Sheep….Wool

My Wool
My Wool

I got an email this morning from Vermont Fiber Mill  that my wool was ready.  Jon and I planned to stay home and stack wood and plant some more seeds, but I couldn’t wait to see my wool.  So we drove to Brandon Vermont, picked up the wool and roving, visited the Alpaca’s at the Mill then had lunch in town.  Debbie, who owns the mill,  told me that the wool was very clean and not greasy.  Good for me to hear, now I know I did a good job skirting (cleaning) it this fall.

I got 19 skeins of 3 ply, 200 yd wool from Tess and Suzy and 5 bumps of roving 2 white from Zelda and 3 brown from  Socks.   I still have to figure out the pricing and go over my list of orders.  So, if you’re on my list, I’ll be emailing you tomorrow with all the information.  I don’t know at this point if I’ll have extra or if I’ll even have enough to fill the orders I already have.

Soon, sometime in April, it will be time to shear the sheep again.  From now on, I’ll only be shearing them once a year in the spring.   The first sheering I couldn’t have Ma’s fleece made into wool because when I got her she hadn’t been sheared in over a year and her wool unusable.  This time, her fleece should add a few more skeins on to the total.

Roving from Zelda and Socks
Roving from Zelda and Socks

23 thoughts on “Sheep….Wool

  1. Hi Maria,
    I apologize if you already answered this, but can you explain the main things roving is used for as opposed to wool? I’m not a knitting/sewing person and am trying to learn. This is fascinating to me. Thanks!

    1. Yes Diane, the roving is the wool before it is spun into yarn. Hand spinners will buy it and spin it on their spinning wheels to make yarn.

  2. Hi Maria,

    Let me know if there is any wool left over but if not, I will wait until the next lot! Congratulations!

  3. Very nice!
    I have looked up “roving” in my dictionary but it is so strange. I can see what it is in the picture but the dictionary says
    synonym for
    range, drift, swan, stray, wander, roam, ramble, vagabond ?????

  4. Hi Maria: The photos of the yarn and roving are wonderful! You’re going to make lots of knitters and spinners happy when they receive either or both of them. Whatever is made, kudos will go to Bedlam Farm’s sheep and to you, and that will make what’s knitted and spun even more special.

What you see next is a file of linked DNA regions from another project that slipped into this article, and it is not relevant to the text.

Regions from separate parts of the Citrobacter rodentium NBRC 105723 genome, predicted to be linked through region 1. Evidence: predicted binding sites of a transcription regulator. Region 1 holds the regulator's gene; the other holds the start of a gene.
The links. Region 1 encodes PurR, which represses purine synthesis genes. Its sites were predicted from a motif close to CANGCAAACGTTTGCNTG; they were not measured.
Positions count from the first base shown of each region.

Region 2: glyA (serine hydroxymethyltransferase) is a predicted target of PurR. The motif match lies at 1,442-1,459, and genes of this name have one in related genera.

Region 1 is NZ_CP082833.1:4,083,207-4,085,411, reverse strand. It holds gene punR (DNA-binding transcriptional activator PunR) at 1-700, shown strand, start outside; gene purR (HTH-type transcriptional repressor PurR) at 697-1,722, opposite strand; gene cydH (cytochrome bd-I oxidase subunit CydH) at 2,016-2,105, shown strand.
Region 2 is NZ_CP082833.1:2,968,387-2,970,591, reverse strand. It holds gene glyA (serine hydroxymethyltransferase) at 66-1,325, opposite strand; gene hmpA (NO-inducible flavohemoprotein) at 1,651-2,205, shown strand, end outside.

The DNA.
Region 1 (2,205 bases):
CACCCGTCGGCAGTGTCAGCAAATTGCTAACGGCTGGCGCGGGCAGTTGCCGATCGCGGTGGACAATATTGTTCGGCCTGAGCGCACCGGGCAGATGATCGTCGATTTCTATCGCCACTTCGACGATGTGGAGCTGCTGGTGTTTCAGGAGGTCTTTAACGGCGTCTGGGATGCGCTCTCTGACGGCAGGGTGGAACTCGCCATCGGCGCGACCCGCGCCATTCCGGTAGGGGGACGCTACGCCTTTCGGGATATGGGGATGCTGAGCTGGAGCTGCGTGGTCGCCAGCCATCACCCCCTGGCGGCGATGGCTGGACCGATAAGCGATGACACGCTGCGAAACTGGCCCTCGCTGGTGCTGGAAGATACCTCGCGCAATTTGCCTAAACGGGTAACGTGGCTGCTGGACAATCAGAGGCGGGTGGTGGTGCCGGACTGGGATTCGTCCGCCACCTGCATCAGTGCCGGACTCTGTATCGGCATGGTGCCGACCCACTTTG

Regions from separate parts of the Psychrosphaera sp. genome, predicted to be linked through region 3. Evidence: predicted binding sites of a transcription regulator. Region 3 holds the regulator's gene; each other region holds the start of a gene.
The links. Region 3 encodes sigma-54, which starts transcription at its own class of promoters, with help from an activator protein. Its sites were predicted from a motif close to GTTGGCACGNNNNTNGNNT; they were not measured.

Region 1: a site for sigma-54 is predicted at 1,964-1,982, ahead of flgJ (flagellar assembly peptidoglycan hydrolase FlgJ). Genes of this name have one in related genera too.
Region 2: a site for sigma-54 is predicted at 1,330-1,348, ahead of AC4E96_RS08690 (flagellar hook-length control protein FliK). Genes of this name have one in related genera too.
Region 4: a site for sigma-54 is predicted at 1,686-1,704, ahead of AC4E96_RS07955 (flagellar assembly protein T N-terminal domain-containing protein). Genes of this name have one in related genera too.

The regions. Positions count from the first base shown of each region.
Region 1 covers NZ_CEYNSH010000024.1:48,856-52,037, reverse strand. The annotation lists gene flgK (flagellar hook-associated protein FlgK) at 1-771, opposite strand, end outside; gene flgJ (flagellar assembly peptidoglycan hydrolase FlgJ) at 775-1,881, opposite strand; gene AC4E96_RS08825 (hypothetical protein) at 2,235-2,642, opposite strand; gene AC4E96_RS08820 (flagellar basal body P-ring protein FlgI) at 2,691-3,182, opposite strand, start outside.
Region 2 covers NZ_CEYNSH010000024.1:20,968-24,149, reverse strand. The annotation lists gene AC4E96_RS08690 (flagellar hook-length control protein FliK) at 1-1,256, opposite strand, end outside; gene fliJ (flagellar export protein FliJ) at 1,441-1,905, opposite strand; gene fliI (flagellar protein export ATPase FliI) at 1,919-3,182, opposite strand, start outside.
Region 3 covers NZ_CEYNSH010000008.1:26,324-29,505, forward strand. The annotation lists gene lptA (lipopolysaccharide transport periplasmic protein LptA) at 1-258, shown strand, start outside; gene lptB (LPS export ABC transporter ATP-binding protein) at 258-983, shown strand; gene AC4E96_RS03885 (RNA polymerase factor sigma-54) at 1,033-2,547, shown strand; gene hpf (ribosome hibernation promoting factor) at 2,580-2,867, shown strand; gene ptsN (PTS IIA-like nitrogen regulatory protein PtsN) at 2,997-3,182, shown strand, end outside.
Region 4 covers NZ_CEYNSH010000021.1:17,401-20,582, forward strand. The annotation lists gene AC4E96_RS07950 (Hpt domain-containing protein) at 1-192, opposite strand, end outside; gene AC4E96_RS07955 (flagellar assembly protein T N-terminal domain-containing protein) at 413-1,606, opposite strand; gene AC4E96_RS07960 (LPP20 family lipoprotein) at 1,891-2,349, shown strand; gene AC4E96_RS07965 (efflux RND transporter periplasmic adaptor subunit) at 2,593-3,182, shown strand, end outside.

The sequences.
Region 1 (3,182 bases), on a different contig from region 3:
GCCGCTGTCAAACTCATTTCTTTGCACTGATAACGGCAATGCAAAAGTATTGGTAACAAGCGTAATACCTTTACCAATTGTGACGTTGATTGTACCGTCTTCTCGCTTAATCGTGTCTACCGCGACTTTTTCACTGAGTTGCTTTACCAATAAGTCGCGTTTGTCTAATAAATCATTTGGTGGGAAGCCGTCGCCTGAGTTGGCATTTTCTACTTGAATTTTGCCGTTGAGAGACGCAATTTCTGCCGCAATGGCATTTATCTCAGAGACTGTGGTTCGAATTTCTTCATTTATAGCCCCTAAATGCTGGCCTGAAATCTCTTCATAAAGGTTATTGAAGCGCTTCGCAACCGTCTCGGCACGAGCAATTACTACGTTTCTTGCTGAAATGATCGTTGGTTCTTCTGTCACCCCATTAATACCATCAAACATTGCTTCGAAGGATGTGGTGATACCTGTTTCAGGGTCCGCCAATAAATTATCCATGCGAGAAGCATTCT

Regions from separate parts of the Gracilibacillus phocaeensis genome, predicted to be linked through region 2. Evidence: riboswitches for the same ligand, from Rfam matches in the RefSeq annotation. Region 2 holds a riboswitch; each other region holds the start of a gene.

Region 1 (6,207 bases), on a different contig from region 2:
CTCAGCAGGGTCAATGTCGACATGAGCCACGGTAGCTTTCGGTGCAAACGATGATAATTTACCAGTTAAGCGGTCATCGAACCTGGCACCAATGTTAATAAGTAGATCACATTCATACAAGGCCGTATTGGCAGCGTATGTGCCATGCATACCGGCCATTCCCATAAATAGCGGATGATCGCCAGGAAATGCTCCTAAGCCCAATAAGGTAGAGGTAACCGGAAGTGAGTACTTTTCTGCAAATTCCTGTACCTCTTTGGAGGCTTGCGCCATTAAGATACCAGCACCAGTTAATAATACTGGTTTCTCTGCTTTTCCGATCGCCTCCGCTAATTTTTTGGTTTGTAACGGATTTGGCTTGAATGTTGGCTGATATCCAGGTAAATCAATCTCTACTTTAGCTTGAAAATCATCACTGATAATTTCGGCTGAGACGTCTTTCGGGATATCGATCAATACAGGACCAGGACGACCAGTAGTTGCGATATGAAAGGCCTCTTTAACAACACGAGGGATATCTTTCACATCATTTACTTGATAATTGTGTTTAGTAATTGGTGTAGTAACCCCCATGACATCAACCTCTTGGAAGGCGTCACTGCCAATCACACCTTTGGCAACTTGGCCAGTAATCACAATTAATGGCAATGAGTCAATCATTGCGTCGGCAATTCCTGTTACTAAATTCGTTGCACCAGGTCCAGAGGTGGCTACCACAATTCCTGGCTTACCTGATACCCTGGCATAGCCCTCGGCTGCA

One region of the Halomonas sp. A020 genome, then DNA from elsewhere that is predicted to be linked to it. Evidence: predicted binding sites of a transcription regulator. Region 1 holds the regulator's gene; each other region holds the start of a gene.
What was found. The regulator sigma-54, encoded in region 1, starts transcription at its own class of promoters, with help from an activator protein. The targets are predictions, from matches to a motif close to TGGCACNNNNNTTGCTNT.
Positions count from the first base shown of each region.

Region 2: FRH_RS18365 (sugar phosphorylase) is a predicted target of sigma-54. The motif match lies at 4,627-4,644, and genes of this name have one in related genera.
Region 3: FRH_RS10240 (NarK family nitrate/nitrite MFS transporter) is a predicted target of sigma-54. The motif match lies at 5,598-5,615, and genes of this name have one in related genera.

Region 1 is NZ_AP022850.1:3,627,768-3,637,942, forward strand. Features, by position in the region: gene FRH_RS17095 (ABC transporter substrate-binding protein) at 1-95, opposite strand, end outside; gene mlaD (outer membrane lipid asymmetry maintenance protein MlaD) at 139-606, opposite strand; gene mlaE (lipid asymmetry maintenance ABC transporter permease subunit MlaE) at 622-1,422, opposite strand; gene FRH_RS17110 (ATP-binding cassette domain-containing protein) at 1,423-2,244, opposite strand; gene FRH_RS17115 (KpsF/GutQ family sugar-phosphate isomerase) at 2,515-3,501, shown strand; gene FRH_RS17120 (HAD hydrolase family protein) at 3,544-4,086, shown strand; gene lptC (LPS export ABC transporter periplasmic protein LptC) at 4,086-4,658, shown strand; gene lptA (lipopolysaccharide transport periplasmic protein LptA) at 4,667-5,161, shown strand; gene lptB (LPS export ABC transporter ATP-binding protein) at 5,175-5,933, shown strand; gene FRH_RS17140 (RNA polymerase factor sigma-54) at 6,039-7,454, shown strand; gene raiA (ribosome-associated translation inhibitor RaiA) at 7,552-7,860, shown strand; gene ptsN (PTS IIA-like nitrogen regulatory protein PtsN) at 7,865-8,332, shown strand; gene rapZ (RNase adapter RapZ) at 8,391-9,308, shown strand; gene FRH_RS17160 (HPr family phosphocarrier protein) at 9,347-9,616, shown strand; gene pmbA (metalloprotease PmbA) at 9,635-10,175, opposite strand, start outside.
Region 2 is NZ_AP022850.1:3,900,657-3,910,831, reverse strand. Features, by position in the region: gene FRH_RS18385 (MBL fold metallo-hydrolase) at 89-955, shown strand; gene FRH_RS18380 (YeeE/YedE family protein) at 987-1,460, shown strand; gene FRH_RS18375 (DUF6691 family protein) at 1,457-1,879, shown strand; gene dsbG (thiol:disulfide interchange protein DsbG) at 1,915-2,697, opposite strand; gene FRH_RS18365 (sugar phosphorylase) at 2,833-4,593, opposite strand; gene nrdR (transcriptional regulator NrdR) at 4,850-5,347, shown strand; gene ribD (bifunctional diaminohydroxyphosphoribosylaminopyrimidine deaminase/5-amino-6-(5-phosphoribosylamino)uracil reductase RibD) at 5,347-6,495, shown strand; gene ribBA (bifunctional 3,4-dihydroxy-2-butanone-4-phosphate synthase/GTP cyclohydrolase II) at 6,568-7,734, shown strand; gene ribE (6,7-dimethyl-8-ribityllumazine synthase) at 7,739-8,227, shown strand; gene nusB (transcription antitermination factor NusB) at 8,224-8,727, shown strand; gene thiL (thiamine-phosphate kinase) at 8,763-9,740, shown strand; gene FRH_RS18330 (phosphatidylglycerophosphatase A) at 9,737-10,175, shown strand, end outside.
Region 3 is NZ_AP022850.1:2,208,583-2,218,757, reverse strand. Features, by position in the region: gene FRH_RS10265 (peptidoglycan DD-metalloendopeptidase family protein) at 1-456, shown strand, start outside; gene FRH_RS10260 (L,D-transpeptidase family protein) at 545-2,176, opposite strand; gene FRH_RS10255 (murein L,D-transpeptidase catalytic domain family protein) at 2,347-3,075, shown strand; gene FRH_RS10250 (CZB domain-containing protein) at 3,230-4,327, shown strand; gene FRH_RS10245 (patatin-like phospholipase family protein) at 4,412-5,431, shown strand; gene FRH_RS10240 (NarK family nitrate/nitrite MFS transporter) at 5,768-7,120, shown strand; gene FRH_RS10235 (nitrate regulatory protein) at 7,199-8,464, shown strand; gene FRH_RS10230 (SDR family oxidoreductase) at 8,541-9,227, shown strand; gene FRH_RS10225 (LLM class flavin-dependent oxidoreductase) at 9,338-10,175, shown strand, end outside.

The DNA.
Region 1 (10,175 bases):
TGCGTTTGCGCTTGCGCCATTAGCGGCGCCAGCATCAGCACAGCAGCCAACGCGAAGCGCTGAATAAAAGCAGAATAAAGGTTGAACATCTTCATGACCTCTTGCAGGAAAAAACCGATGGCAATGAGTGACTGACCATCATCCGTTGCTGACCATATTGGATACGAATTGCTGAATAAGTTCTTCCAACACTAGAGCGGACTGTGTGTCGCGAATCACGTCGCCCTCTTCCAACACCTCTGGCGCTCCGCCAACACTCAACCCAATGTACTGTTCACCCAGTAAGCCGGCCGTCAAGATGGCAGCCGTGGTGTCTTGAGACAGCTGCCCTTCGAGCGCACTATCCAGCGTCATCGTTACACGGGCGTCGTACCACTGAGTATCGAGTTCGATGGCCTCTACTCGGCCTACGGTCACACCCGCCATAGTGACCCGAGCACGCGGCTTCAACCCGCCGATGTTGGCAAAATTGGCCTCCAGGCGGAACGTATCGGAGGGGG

5. The wool looks beautiful! Congratulations!! I am sure some lucky knitters will create some great items with some of it!

  6. Here are some definitions:

    – true top, usually combed by hand, is what you use to spin worsted yarn. All the fibers are parallel and smoothed down, with no air in it.

    – in commercial top the fibers pretty much go the same direction, but there’s lots more fiber and it feels different from combed top.

    – a batt is made on a drum carder and it loks like a “blanket” made of fibers, where the fibers are more or less aligned.

    – a roving is carded and the fibers are made into a wrist-thick rope or braid.

    The fiber Maria has isn’t really roving; they are batts or “bumps”.

  7. Batts and bumps are more or less the same thing. Roving is more like a long, fibery rope that may be separated into smaller, thinner ropes for ease in spinning. You can do the same thing with batts and bumps. Really, it’s all about preference when spinning and what you ultimately want to do with the fiber once you’ve spun it. I’ve worked with batts/bumps, roving, rolags (don’t get me going!), top – it’s all good when you spin. People who use spindles sometimes like roving better mostly because it’s more portable than a big batt. But, you can break any of these down to what you want or need. Many things work.

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